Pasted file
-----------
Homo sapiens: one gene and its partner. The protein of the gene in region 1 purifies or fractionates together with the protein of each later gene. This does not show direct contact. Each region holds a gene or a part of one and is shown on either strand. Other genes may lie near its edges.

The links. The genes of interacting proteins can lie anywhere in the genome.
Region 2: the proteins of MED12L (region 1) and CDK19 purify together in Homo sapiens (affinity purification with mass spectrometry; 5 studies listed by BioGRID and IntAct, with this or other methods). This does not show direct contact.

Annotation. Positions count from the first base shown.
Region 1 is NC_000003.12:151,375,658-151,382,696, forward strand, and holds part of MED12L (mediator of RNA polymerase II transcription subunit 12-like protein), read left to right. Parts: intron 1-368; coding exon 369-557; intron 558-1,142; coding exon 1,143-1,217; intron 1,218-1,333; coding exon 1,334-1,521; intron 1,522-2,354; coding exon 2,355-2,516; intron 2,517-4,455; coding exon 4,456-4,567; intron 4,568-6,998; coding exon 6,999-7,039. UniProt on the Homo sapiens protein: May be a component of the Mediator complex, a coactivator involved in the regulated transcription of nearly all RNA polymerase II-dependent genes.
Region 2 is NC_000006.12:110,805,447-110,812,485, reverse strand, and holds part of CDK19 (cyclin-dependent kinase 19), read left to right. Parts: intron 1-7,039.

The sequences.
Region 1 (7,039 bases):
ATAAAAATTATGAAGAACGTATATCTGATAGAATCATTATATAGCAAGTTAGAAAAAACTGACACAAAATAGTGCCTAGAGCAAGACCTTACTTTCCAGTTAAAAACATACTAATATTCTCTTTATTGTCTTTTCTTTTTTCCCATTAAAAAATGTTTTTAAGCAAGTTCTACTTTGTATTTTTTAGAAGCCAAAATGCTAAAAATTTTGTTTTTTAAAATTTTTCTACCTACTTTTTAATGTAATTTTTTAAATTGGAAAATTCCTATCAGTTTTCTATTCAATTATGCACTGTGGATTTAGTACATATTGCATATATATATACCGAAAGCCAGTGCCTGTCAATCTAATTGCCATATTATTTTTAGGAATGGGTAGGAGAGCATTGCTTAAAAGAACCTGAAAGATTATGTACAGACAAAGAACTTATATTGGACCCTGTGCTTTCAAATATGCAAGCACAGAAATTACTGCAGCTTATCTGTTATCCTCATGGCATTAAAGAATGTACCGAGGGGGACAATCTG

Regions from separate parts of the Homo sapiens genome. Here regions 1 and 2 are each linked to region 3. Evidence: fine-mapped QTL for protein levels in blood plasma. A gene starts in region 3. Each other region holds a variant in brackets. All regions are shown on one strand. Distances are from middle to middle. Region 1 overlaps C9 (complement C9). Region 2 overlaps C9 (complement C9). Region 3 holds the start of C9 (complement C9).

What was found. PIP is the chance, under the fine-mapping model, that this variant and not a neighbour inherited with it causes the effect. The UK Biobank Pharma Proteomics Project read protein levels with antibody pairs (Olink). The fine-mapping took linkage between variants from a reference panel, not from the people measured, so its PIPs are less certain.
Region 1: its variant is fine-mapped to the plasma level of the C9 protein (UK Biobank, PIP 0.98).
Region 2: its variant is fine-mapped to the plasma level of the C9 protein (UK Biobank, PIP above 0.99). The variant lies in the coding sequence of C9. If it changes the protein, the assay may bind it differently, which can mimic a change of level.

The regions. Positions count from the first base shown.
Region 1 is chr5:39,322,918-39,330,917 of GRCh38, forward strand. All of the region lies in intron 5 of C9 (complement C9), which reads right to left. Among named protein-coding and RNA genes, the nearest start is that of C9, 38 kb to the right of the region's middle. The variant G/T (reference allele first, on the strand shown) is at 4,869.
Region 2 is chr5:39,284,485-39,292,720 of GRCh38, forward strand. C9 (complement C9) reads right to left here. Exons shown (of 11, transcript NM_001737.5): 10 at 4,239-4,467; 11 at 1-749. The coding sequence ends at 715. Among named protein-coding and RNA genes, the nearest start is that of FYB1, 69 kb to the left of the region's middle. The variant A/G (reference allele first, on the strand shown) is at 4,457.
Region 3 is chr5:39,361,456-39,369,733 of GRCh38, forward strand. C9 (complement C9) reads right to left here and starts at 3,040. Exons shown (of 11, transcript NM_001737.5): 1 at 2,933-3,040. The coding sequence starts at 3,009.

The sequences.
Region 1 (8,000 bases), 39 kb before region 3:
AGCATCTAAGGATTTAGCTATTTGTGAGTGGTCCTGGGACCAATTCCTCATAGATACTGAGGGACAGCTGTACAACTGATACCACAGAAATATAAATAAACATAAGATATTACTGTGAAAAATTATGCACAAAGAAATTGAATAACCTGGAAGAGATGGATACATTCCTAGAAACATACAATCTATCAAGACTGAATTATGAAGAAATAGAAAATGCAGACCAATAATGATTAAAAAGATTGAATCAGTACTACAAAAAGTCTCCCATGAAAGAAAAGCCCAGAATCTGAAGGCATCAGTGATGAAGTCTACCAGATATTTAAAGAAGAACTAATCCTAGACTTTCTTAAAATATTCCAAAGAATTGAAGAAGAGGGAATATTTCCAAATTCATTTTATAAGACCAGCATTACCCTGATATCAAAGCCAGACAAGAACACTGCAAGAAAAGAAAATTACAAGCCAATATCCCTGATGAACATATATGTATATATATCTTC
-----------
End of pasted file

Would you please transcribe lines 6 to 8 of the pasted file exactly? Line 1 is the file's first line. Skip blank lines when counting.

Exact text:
Region 2 is NC_000006.12:110,805,447-110,812,485, reverse strand, and holds part of CDK19 (cyclin-dependent kinase 19), read left to right. Parts: intron 1-7,039.

The sequences.
Region 1 (7,039 bases):